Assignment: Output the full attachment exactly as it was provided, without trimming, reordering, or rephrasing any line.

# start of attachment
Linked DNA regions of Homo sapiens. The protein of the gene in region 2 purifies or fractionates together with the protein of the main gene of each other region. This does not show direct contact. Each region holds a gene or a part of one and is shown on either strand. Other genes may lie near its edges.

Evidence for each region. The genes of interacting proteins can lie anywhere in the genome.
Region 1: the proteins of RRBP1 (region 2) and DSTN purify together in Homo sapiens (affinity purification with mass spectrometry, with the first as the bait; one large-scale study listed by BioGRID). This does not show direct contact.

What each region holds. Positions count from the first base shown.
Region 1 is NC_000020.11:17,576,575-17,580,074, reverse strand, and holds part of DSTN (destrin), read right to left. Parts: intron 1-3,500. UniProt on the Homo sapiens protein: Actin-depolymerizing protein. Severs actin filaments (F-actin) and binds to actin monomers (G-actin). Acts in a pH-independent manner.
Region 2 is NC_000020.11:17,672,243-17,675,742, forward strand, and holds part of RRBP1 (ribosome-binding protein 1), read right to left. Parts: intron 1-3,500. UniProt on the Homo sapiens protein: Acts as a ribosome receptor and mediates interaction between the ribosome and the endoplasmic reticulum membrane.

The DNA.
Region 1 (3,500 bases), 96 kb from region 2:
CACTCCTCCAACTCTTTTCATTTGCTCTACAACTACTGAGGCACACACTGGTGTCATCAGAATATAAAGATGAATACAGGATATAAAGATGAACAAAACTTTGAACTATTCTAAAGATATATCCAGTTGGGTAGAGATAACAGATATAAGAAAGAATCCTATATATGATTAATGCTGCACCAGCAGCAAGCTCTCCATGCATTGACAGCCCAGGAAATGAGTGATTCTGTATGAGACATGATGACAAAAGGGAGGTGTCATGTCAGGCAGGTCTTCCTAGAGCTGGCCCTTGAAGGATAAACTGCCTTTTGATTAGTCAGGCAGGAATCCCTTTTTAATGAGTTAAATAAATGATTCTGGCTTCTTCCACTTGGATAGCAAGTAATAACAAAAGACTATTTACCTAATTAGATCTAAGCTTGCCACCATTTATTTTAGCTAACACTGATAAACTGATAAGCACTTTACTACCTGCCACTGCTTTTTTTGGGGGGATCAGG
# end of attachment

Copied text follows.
Linked DNA regions of Homo sapiens. The protein of the gene in region 2 purifies or fractionates together with the protein of the main gene of each other region. This does not show direct contact. Each region holds a gene or a part of one and is shown on either strand. Other genes may lie near its edges.

Evidence for each region. The genes of interacting proteins can lie anywhere in the genome.
Region 1: the proteins of RRBP1 (region 2) and DSTN purify together in Homo sapiens (affinity purification with mass spectrometry, with the first as the bait; one large-scale study listed by BioGRID). This does not show direct contact.

What each region holds. Positions count from the first base shown.
Region 1 is NC_000020.11:17,576,575-17,580,074, reverse strand, and holds part of DSTN (destrin), read right to left. Parts: intron 1-3,500. UniProt on the Homo sapiens protein: Actin-depolymerizing protein. Severs actin filaments (F-actin) and binds to actin monomers (G-actin). Acts in a pH-independent manner.
Region 2 is NC_000020.11:17,672,243-17,675,742, forward strand, and holds part of RRBP1 (ribosome-binding protein 1), read right to left. Parts: intron 1-3,500. UniProt on the Homo sapiens protein: Acts as a ribosome receptor and mediates interaction between the ribosome and the endoplasmic reticulum membrane.

The DNA.
Region 1 (3,500 bases), 96 kb from region 2:
CACTCCTCCAACTCTTTTCATTTGCTCTACAACTACTGAGGCACACACTGGTGTCATCAGAATATAAAGATGAATACAGGATATAAAGATGAACAAAACTTTGAACTATTCTAAAGATATATCCAGTTGGGTAGAGATAACAGATATAAGAAAGAATCCTATATATGATTAATGCTGCACCAGCAGCAAGCTCTCCATGCATTGACAGCCCAGGAAATGAGTGATTCTGTATGAGACATGATGACAAAAGGGAGGTGTCATGTCAGGCAGGTCTTCCTAGAGCTGGCCCTTGAAGGATAAACTGCCTTTTGATTAGTCAGGCAGGAATCCCTTTTTAATGAGTTAAATAAATGATTCTGGCTTCTTCCACTTGGATAGCAAGTAATAACAAAAGACTATTTACCTAATTAGATCTAAGCTTGCCACCATTTATTTTAGCTAACACTGATAAACTGATAAGCACTTTACTACCTGCCACTGCTTTTTTTGGGGGGATCAGG